Dr Richards says the model being established here is very different to that of Banfield, in that the main focus is on high-quality pet care. “We will be developing full-service veterinary hospitals capable of doing high-quality medicine and surgery, located at the front of the Petbarn stores,” says Dr Richards. “I have concerns about pet stores with vet clinics located at the rear of the store as it does not convey the right message to pet owners nor allow easy access for sick pets.” To achieve this, full-service, fully equipped vet hospitals will take up a prominent position over 150-250 square metres in each co-location. Multiple consult rooms with separate dog and cat wards and diagnostic imaging facilities will feature, with easy access at the front of the store to serve emergency cases. “Over the last seven years we’ve developed complementary networks between Petbarn and Greencross, so it was just a sensible decision to merge,” says Dr Richards. “Customers want a trusted adviser in their vet clinic and a trusted adviser in their pet store. They don’t want to be sold too, but see that those people are doing the best they can to look after their pet.” From a sales point of view, Dr Richards says the merged team will seek to engage with pet owners on a longitudinal level to serve both the proactive and reactive sides of vet medicine. A steady stream of foot traffic from the retail side will boost services in grooming, dental hygiene and behaviour and puppy training. Dr Richards says the merger will be a reality check for many smaller practices and that competitors will need to work harder than ever to keep their clients happy. “If you’re not focused on client relationships, you need to pick your act up,” he says. “I tell veterinary friends of mine all the time, ‘we’re not a problem if you’re offering a good standard of service for pet care and client care.’ Boutique vet clinics have the opportunity to build very deep relationships so they shouldn’t have too much concern with our plans.”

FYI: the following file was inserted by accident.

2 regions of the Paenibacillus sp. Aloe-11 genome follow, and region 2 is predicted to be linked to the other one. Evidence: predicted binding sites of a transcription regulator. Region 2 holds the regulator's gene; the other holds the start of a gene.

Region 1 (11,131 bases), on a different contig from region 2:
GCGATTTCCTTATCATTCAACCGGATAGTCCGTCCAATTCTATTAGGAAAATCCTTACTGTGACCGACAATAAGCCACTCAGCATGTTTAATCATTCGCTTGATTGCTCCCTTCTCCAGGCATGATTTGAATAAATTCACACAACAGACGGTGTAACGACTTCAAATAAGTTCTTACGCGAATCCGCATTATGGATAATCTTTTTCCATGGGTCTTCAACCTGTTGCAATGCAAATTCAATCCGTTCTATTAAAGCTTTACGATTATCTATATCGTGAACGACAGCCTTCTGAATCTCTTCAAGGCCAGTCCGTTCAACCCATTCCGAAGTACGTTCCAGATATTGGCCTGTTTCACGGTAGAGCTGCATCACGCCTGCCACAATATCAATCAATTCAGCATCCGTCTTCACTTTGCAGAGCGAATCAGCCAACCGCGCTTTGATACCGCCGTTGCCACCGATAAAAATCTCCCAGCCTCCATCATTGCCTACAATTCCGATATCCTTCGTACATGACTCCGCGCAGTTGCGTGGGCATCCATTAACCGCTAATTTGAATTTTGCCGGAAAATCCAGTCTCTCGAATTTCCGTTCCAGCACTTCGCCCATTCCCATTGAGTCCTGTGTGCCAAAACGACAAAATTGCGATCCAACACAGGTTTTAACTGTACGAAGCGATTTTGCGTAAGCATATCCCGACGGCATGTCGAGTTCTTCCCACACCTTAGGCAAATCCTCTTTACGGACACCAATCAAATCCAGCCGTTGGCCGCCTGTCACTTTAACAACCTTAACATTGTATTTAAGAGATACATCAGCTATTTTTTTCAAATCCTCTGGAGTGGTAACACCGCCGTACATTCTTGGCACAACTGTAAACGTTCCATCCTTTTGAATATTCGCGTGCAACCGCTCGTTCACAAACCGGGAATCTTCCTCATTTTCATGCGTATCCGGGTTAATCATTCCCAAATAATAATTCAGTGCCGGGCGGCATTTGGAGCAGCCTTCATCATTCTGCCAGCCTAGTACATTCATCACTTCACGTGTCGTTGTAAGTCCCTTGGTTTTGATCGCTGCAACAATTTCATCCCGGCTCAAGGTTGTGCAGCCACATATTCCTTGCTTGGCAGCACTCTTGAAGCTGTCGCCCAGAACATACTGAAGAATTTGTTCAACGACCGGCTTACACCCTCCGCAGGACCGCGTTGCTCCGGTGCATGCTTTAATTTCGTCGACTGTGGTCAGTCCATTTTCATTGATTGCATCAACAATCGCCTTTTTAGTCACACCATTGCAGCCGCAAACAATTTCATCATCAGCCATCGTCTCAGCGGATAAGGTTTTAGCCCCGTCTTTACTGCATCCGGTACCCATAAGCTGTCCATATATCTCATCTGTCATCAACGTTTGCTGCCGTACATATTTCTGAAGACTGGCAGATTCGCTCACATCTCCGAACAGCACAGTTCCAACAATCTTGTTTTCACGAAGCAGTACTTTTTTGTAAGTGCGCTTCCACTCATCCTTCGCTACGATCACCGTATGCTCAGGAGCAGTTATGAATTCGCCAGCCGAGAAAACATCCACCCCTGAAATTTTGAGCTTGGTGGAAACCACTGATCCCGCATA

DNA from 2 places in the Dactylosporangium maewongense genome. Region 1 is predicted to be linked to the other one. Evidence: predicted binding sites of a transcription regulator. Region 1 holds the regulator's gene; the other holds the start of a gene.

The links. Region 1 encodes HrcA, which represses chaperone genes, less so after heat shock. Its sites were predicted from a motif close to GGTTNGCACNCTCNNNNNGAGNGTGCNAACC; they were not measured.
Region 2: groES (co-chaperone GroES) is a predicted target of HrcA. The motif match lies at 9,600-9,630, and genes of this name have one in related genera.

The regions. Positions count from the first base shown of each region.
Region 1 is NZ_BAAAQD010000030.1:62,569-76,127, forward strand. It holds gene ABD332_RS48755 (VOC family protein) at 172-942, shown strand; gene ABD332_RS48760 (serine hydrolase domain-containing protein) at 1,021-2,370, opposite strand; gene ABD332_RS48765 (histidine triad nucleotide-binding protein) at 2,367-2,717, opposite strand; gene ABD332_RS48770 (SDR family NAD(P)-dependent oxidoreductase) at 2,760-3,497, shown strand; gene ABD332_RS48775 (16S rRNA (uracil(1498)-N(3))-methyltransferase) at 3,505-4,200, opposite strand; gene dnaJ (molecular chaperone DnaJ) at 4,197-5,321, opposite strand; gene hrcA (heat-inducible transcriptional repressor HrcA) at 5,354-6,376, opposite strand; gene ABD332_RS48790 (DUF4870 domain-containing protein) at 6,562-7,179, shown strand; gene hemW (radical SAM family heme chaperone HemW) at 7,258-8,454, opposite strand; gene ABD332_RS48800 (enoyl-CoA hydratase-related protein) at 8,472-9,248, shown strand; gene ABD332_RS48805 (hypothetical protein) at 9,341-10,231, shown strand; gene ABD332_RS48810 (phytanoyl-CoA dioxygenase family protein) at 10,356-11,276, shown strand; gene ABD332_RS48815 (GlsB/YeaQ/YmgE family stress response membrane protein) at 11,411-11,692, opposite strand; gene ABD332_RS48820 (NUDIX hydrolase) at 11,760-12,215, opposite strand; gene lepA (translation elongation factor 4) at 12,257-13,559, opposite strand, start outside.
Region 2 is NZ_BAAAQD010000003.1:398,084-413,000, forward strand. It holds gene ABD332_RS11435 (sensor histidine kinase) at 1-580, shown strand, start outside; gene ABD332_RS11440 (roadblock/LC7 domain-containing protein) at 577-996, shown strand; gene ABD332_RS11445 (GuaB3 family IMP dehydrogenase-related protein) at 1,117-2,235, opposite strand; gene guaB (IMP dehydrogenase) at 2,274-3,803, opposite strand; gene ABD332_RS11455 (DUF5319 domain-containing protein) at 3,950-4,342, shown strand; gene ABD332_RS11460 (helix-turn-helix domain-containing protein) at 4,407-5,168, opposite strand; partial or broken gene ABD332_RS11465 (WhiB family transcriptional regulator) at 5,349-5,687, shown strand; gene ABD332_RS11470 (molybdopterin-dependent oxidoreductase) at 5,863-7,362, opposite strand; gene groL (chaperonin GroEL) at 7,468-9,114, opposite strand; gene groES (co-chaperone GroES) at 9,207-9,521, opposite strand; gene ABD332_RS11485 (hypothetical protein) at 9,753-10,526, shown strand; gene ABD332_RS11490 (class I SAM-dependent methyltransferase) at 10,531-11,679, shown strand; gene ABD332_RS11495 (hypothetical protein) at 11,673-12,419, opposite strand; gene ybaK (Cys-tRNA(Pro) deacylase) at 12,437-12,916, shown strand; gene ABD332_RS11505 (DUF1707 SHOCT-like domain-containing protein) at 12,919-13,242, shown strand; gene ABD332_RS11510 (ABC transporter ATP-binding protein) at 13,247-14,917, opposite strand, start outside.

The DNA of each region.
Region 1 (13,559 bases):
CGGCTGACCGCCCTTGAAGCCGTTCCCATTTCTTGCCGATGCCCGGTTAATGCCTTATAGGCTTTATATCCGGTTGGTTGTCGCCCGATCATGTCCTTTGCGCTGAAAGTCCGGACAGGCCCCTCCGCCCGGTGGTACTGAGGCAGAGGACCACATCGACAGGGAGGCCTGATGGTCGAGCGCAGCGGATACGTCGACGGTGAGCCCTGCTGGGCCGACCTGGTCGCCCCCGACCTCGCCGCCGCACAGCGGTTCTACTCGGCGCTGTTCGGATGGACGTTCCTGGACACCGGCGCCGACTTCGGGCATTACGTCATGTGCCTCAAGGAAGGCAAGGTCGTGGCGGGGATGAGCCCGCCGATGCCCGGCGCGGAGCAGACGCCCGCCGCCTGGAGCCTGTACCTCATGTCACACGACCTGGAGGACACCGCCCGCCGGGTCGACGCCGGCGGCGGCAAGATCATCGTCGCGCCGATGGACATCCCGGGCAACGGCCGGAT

As pet owners become more deeply engaged with their pets, Dr Richards believes they have come to expect a higher standard of service. “Pets are moving from the backyard to the bedroom and their owners expect friendly and professional staff in the practices they go into. You’re dealing with people that see their pets as family members. You need to match or even exceed their expectations.” This means not only investing in customer service, but investing in equipment and facilities, and supporting staff in furthering their clinical education. Dr Richards believes the Greencross/Petbarn model will attract the next generation of vets who are interested in creating wealth by practising high standards of veterinary medicine through an “owner-like” partnership model. The underlying investment in high-quality equipment and facilities, as well as continuing education programs and HR support, will be paired with employee discount schemes offering retail and veterinary care benefits.

There is no doubt that the one-stop-shop model will make it very easy and convenient for pet owners to do business with the new Greencross/Petbarn family. Large format stores with high visibility on main roads will feed cross-pollination across the 10 trial dual-purpose facilities. Over the next 12 months we will begin to see how Australian pet owners will respond to the new service, although initial reports from the two existing Greencross/Petbarn co-locations suggest take-up will be strong from pet owners. What is clear from the US experience is that long-term success of the partnership will hinge on strict adherence to the ethical, care-centric model and an offering of true value to loyal customers.